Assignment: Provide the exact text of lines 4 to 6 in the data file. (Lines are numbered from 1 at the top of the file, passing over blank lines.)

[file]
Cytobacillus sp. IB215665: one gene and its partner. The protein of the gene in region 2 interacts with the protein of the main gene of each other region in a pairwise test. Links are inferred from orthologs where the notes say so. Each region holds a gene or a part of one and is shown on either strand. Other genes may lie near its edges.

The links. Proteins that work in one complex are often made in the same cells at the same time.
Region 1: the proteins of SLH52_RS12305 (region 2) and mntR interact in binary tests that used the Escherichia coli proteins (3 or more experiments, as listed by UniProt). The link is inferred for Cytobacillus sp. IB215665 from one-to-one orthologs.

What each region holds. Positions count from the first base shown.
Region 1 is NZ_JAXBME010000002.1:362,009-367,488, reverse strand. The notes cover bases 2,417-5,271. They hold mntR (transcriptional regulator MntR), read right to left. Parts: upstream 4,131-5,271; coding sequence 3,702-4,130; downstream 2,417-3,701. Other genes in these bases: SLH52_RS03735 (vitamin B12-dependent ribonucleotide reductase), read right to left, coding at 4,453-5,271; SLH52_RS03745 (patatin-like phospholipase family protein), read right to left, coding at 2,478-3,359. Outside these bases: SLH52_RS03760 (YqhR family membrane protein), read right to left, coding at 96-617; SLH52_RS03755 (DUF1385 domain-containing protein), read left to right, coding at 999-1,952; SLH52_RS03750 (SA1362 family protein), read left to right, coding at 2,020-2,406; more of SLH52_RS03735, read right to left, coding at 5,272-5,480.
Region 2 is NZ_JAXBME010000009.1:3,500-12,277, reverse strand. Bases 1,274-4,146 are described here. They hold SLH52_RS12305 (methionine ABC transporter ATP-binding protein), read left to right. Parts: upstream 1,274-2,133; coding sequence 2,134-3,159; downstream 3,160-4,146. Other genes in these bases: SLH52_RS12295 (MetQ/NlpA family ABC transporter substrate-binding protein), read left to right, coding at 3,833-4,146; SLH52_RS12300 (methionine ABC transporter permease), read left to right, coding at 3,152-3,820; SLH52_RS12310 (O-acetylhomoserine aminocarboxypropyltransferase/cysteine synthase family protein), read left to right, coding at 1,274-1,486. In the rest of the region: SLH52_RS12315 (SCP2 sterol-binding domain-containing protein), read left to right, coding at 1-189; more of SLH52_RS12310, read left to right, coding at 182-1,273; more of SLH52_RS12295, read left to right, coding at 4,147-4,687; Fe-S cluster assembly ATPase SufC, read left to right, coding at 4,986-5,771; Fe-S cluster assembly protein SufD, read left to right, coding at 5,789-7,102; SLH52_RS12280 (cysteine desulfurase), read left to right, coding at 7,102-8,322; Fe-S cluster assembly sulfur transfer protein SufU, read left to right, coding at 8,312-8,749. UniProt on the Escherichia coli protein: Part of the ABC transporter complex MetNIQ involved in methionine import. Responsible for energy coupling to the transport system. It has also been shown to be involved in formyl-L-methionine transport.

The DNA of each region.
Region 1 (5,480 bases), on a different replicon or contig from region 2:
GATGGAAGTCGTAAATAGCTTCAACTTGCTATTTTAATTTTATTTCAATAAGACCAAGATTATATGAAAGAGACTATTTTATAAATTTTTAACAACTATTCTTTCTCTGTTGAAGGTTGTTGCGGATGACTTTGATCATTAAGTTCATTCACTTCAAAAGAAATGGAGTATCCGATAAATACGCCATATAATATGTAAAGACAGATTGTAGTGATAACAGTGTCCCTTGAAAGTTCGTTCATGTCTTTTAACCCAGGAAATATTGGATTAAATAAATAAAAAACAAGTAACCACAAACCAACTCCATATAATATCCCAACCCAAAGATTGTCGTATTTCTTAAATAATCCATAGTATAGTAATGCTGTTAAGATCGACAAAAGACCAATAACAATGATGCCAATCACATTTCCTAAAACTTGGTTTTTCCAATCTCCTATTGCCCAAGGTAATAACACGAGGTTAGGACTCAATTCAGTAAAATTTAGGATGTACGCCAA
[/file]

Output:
What each region holds. Positions count from the first base shown.
Region 1 is NZ_JAXBME010000002.1:362,009-367,488, reverse strand. The notes cover bases 2,417-5,271. They hold mntR (transcriptional regulator MntR), read right to left. Parts: upstream 4,131-5,271; coding sequence 3,702-4,130; downstream 2,417-3,701. Other genes in these bases: SLH52_RS03735 (vitamin B12-dependent ribonucleotide reductase), read right to left, coding at 4,453-5,271; SLH52_RS03745 (patatin-like phospholipase family protein), read right to left, coding at 2,478-3,359. Outside these bases: SLH52_RS03760 (YqhR family membrane protein), read right to left, coding at 96-617; SLH52_RS03755 (DUF1385 domain-containing protein), read left to right, coding at 999-1,952; SLH52_RS03750 (SA1362 family protein), read left to right, coding at 2,020-2,406; more of SLH52_RS03735, read right to left, coding at 5,272-5,480.
Region 2 is NZ_JAXBME010000009.1:3,500-12,277, reverse strand. Bases 1,274-4,146 are described here. They hold SLH52_RS12305 (methionine ABC transporter ATP-binding protein), read left to right. Parts: upstream 1,274-2,133; coding sequence 2,134-3,159; downstream 3,160-4,146. Other genes in these bases: SLH52_RS12295 (MetQ/NlpA family ABC transporter substrate-binding protein), read left to right, coding at 3,833-4,146; SLH52_RS12300 (methionine ABC transporter permease), read left to right, coding at 3,152-3,820; SLH52_RS12310 (O-acetylhomoserine aminocarboxypropyltransferase/cysteine synthase family protein), read left to right, coding at 1,274-1,486. In the rest of the region: SLH52_RS12315 (SCP2 sterol-binding domain-containing protein), read left to right, coding at 1-189; more of SLH52_RS12310, read left to right, coding at 182-1,273; more of SLH52_RS12295, read left to right, coding at 4,147-4,687; Fe-S cluster assembly ATPase SufC, read left to right, coding at 4,986-5,771; Fe-S cluster assembly protein SufD, read left to right, coding at 5,789-7,102; SLH52_RS12280 (cysteine desulfurase), read left to right, coding at 7,102-8,322; Fe-S cluster assembly sulfur transfer protein SufU, read left to right, coding at 8,312-8,749. UniProt on the Escherichia coli protein: Part of the ABC transporter complex MetNIQ involved in methionine import. Responsible for energy coupling to the transport system. It has also been shown to be involved in formyl-L-methionine transport.